The Racial Mundane

The Racial Mundane

4.11 - 1251 ratings - Source

Across the twentieth century, national controversies involving Asian Americans have drawn attention to such seemingly unremarkable activities as eating rice, greeting customers, and studying for exams. While public debates about Asian Americans have invoked quotidian practices to support inconsistent claims about racial difference, diverse aesthetic projects have tested these claims by experimenting with the relationships among habit, body, and identity. In The Racial Mundane, Ju Yon Kim argues that the ambiguous relationship between behavioral tendencies and the body has sustained paradoxical characterizations of Asian Americans as ideal and impossible Americans. The bodya€™s uncertain attachment to its routine motions promises alternately to materialize racial distinctions and to dissolve them. Kima€™s study focuses on works of theater, fiction, and film that explore the interface between racialized bodies and everyday enactments to reveal new and latent affiliations. The various modes of performance developed in these works not only encourage audiences to see habitual behaviors differently, but also reveal the stakes of noticing such behaviors at all. Integrating studies of race, performance, and the everyday, The Racial Mundane invites readers to reflect on how and to what effect perfunctory behaviors become objects of public scrutiny.Asian American Performance and the Embodied Everyday Ju Yon Kim ... Even as she must apply exorbitant layers of makeup to look like Mulan, the Disney charactera#39;s eyes already inform how her ... When disguised as a man to take her fathera#39;s place in the army, Mulan wears no makeup (thus, no white face paint needed), anbsp;...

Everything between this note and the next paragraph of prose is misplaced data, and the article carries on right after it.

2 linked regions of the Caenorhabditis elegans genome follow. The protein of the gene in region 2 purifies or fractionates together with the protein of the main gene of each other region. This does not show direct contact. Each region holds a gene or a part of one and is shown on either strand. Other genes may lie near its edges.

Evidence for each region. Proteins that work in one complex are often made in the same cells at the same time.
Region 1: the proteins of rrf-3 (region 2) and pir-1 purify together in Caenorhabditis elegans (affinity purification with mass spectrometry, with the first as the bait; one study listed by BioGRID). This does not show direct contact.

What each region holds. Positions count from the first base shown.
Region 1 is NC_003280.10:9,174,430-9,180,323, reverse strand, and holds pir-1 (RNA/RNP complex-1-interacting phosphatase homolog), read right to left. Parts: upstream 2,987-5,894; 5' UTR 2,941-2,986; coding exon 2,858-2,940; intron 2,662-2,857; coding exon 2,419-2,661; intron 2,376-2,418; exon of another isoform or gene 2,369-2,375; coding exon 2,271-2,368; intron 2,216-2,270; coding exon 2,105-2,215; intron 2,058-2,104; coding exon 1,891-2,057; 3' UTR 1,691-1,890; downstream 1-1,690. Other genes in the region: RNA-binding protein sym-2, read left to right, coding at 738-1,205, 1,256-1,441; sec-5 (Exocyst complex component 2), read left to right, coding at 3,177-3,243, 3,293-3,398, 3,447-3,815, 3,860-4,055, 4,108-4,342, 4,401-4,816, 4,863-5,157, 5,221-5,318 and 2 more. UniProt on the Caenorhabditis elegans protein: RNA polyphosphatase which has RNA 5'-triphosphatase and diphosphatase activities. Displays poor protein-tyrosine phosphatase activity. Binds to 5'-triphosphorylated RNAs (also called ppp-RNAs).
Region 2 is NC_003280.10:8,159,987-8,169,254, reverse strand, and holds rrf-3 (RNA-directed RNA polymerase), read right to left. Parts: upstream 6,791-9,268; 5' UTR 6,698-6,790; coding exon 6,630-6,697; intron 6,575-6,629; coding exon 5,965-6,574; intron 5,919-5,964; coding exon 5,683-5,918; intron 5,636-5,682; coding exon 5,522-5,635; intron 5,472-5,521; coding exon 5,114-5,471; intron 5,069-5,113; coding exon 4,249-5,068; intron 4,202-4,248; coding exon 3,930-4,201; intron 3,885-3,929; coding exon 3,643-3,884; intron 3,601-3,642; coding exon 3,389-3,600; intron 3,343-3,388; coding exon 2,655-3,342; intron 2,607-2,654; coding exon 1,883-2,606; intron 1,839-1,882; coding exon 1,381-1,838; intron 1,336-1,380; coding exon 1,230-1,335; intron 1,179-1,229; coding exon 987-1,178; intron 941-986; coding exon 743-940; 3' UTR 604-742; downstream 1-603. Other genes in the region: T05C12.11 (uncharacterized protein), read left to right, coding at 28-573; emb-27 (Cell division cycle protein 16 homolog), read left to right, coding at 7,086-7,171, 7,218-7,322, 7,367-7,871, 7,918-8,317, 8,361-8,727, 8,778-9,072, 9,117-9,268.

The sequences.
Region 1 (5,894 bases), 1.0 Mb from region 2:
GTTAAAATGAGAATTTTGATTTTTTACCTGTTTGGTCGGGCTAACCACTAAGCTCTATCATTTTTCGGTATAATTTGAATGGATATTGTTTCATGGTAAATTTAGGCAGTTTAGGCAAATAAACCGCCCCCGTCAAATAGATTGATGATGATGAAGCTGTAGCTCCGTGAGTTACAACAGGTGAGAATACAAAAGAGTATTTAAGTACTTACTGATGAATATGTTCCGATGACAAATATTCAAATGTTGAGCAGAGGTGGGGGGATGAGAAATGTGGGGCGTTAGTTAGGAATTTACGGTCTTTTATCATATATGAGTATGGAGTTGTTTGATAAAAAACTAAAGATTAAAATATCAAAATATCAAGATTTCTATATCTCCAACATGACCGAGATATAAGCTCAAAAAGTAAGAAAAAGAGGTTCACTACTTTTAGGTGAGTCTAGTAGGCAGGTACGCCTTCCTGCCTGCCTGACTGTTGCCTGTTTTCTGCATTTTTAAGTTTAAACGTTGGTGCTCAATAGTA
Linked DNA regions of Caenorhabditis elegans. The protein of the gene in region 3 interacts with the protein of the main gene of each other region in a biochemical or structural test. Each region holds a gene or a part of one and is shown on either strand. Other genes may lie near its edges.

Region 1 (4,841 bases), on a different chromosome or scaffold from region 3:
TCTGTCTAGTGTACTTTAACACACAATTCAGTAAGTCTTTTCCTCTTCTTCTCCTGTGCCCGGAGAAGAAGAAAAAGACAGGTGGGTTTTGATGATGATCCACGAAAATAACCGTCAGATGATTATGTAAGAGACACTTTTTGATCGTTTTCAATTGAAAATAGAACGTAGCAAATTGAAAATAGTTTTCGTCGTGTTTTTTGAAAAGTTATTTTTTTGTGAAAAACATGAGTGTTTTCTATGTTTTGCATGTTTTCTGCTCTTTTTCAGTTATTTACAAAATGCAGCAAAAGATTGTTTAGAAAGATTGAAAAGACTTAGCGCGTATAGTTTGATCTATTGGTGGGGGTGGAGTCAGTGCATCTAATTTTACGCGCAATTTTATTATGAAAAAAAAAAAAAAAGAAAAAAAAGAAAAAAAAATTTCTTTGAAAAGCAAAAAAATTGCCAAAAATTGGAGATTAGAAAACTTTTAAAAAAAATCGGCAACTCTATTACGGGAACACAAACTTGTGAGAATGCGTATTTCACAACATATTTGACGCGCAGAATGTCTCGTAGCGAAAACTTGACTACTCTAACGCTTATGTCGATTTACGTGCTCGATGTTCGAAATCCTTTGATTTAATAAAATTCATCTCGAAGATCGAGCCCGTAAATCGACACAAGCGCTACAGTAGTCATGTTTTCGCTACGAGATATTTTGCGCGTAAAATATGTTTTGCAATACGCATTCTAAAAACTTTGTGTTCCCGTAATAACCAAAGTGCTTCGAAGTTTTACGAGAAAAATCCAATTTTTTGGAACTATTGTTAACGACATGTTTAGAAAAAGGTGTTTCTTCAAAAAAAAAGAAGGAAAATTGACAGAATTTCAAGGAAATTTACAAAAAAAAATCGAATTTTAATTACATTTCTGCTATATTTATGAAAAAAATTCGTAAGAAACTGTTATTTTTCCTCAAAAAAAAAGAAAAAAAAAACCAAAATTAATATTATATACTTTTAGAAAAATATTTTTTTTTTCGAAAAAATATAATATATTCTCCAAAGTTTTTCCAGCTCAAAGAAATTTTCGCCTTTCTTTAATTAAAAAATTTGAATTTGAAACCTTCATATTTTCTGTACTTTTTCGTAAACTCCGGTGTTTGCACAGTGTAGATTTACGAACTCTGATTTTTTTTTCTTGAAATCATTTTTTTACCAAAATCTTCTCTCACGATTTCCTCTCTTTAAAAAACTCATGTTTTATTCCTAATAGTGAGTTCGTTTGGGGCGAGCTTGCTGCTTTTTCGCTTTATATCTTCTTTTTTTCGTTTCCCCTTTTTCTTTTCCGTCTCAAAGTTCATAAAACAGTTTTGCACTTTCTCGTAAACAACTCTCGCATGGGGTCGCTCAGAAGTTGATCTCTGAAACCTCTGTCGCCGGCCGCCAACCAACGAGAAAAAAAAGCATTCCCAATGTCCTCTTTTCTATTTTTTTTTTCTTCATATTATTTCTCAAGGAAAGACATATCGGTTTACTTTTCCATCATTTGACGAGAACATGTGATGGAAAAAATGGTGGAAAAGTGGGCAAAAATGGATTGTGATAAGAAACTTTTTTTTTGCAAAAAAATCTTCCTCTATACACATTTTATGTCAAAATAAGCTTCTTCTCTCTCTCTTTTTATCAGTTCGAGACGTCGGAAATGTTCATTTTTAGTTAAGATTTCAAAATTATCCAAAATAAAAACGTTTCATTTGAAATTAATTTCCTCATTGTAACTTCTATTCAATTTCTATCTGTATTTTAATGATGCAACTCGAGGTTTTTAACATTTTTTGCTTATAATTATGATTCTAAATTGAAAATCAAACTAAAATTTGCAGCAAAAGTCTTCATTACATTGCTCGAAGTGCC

Title:The Racial Mundane
Author:Ju Yon Kim
Publisher:NYU Press - 2015-05-01


You Must CONTINUE and create a free account to access unlimited downloads & streaming